12. Hole Theory – Particles and Antiparticles: The existence of (-) energy solutions  we must do something to prevent electrons from making transitions into those states and cascading down into oblivion. Ultraviolet catastrophes anyone. Dirac (1930): Fill up the negative energy levels and the Pauli principle will block transitions into these states. E A (-) energy electron can absorb radiation and be excited into a (+) state of energy +E leaving a hole in the Dirac sea. electron mc2 0 radiation The hole is the absence of an electron of charge –e and energy –E and is perceived by an observer as a particle of charge +e and energy +E -mc2 hole Modern Physics III Lecture 2

  13. Positively charged electron or positron. e-e+pair production. E electron Correspondingly, a hole in the Dirac sea , a positron, can act as a trap for a (+) energy electron → e-e+ pair annihilation mc2 0 radiation -mc2 hole Carl Anderson (1932) at Cal Tech observed just such a particle in a cloud chamber exposed to cosmic rays The first antiparticle had been predicted and observed. Modern Physics III Lecture 2

  14. Modern Physics III Lecture 2

  15. Dirac’s resting place in Westminster Abbey Modern Physics III Lecture 2

  16. So far we have made a “first cut” at merging relativity and quantum mechanics but we are still dealing with classical fields. Field some aspect of the properties of a region of space (space-time) that can be quantitatively assessed at every point in that region. Examples of classical fields: Scalar: Temperature of H2O surrounding power plant. Vector: Electric field due to an electron Force / unit charge We need to quantize this field. For E.M. replace smooth continuous field with an assemblage of photons, E = hf New way of describing force at a distance. Modern Physics III Lecture 2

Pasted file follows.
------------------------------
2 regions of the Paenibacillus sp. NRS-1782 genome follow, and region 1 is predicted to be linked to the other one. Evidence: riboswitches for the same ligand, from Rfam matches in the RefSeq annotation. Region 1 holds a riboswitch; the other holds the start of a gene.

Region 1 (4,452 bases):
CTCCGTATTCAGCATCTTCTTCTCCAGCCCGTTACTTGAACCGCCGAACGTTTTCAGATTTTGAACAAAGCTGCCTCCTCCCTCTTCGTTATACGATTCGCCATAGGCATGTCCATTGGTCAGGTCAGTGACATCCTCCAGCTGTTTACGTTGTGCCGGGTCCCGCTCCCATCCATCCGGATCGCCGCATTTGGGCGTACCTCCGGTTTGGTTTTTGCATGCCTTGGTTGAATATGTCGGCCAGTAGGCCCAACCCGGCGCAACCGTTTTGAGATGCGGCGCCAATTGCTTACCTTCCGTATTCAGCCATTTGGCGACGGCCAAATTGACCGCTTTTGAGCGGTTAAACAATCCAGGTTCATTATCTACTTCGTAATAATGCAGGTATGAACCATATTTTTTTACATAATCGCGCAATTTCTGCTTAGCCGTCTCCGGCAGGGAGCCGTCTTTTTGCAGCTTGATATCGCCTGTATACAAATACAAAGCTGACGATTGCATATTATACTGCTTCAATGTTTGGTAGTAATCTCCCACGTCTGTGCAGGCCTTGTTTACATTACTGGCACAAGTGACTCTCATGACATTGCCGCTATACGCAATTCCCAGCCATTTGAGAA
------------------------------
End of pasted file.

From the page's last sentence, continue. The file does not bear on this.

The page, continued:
17. Particle Exchange: Two people glide towards each other on a frictionless surface. As they pass (1) throws a medicine ball at (2) who catches it. • Recoils against the throwing of the ball and is deflected. • absorbs the momentum of the ball and is deflected in the opposite direction as (1) (1) (2) Redraw this as a space-time diagram Result of the ball exchange ia as if they had exerted a forcr on one another. This is how forces are conveyed in QFTs. t x Modern Physics III Lecture 2

  18. Feynman Diagrams: Ignore direction of arrows g If you follow the QFT rules, for 2 charges at rest, QFT predicts a force (and thus the field) that you would find for classical E.M. Richard Feynman 1918 -1988 QFT supplies a more refined notion of how fields are generated allowing extension of force fields to regimes where Q.M. and relativity must be taken into account Where did the photon(s) come from? Emitted and absorbed soley to transmit force. Modern Physics III Lecture 2

  19. Hydrogen atom in ground state Virtual photons: Recall the relativistic energy momentum relation Work out mass-energy conservation for every step in the scattering process. Some of the exchanged g’s energyhas to be accounted for as mass. How much depends on energy of the electrons and how close they approach. OK thanks to DEDt ≥ ħ (Heisenberg Uncertainty Principle) Such particles are said to be off mass-shell or virtual Modern Physics III Lecture 2

  20. Four Fundamental Forces: Range of force ≈ Compton wavelength of carrier = The short ranges of the 2 nuclear forces make it impossible to deduce the Maxwell-like classical field equations. Description is available only via QFT. Tables are turned for gravity __________________________________________________________ • Proton radius  10-16 m • ∞ for bare quarks if they were ever bare. In reality, color screening redices range to nuclear scale Modern Physics III Lecture 2

  21. Pre 1974 Three quarks for Muster Mark! -James Joyce, Finnegans Wake (1939) Post 1974 Murray Gell-Mann 1969 Nobel Prize Modern Physics III Lecture 2

  22. We can have higher order processes as well, e.g. 2 photon exchange In principle, to calculate ee → ee in we would have to sum an infinite number of diagrams. Saved: Each vertex contains a factor of a the E.M. coupling constant or the fine structure constant. We can do a perturbation expansion and get away with considering only the leading terms, e.g. electron gyromagnetic ratio required 72 diagrams (up to 7 vertices) and several years of calculation to match experimental accuracy. It matched to 9 decimal places. Modern Physics III Lecture 2